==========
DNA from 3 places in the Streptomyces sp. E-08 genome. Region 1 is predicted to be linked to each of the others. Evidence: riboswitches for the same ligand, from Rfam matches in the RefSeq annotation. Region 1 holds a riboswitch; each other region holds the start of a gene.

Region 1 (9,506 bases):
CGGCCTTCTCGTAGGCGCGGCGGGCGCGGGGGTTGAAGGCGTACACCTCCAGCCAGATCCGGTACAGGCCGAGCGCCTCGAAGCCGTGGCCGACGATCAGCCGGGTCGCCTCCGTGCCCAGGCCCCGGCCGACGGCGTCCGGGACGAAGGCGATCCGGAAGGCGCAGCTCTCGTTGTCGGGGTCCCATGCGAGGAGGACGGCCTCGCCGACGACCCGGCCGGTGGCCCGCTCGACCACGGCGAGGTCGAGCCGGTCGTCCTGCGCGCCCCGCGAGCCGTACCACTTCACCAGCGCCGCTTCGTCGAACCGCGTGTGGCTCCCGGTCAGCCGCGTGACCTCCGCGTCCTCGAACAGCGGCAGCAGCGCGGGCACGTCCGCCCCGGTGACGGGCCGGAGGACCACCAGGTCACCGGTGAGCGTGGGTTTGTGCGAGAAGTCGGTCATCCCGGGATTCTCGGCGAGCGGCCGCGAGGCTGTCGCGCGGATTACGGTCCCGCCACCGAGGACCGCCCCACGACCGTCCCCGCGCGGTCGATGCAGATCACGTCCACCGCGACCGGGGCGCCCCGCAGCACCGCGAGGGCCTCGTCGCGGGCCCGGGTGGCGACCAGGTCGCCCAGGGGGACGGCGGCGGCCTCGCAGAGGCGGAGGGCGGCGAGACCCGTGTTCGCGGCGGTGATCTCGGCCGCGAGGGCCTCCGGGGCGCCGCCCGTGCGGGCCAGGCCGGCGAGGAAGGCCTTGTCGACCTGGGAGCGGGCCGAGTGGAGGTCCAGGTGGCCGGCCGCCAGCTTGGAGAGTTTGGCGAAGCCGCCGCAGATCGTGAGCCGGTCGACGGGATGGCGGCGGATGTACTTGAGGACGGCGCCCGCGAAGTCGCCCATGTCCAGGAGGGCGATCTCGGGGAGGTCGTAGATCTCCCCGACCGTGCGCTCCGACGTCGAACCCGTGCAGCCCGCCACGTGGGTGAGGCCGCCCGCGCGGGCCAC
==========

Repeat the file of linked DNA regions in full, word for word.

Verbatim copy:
DNA from 3 places in the Streptomyces sp. E-08 genome. Region 1 is predicted to be linked to each of the others. Evidence: riboswitches for the same ligand, from Rfam matches in the RefSeq annotation. Region 1 holds a riboswitch; each other region holds the start of a gene.

Region 1 (9,506 bases):
CGGCCTTCTCGTAGGCGCGGCGGGCGCGGGGGTTGAAGGCGTACACCTCCAGCCAGATCCGGTACAGGCCGAGCGCCTCGAAGCCGTGGCCGACGATCAGCCGGGTCGCCTCCGTGCCCAGGCCCCGGCCGACGGCGTCCGGGACGAAGGCGATCCGGAAGGCGCAGCTCTCGTTGTCGGGGTCCCATGCGAGGAGGACGGCCTCGCCGACGACCCGGCCGGTGGCCCGCTCGACCACGGCGAGGTCGAGCCGGTCGTCCTGCGCGCCCCGCGAGCCGTACCACTTCACCAGCGCCGCTTCGTCGAACCGCGTGTGGCTCCCGGTCAGCCGCGTGACCTCCGCGTCCTCGAACAGCGGCAGCAGCGCGGGCACGTCCGCCCCGGTGACGGGCCGGAGGACCACCAGGTCACCGGTGAGCGTGGGTTTGTGCGAGAAGTCGGTCATCCCGGGATTCTCGGCGAGCGGCCGCGAGGCTGTCGCGCGGATTACGGTCCCGCCACCGAGGACCGCCCCACGACCGTCCCCGCGCGGTCGATGCAGATCACGTCCACCGCGACCGGGGCGCCCCGCAGCACCGCGAGGGCCTCGTCGCGGGCCCGGGTGGCGACCAGGTCGCCCAGGGGGACGGCGGCGGCCTCGCAGAGGCGGAGGGCGGCGAGACCCGTGTTCGCGGCGGTGATCTCGGCCGCGAGGGCCTCCGGGGCGCCGCCCGTGCGGGCCAGGCCGGCGAGGAAGGCCTTGTCGACCTGGGAGCGGGCCGAGTGGAGGTCCAGGTGGCCGGCCGCCAGCTTGGAGAGTTTGGCGAAGCCGCCGCAGATCGTGAGCCGGTCGACGGGATGGCGGCGGATGTACTTGAGGACGGCGCCCGCGAAGTCGCCCATGTCCAGGAGGGCGATCTCGGGGAGGTCGTAGATCTCCCCGACCGTGCGCTCCGACGTCGAACCCGTGCAGCCCGCCACGTGGGTGAGGCCGCCCGCGCGGGCCAC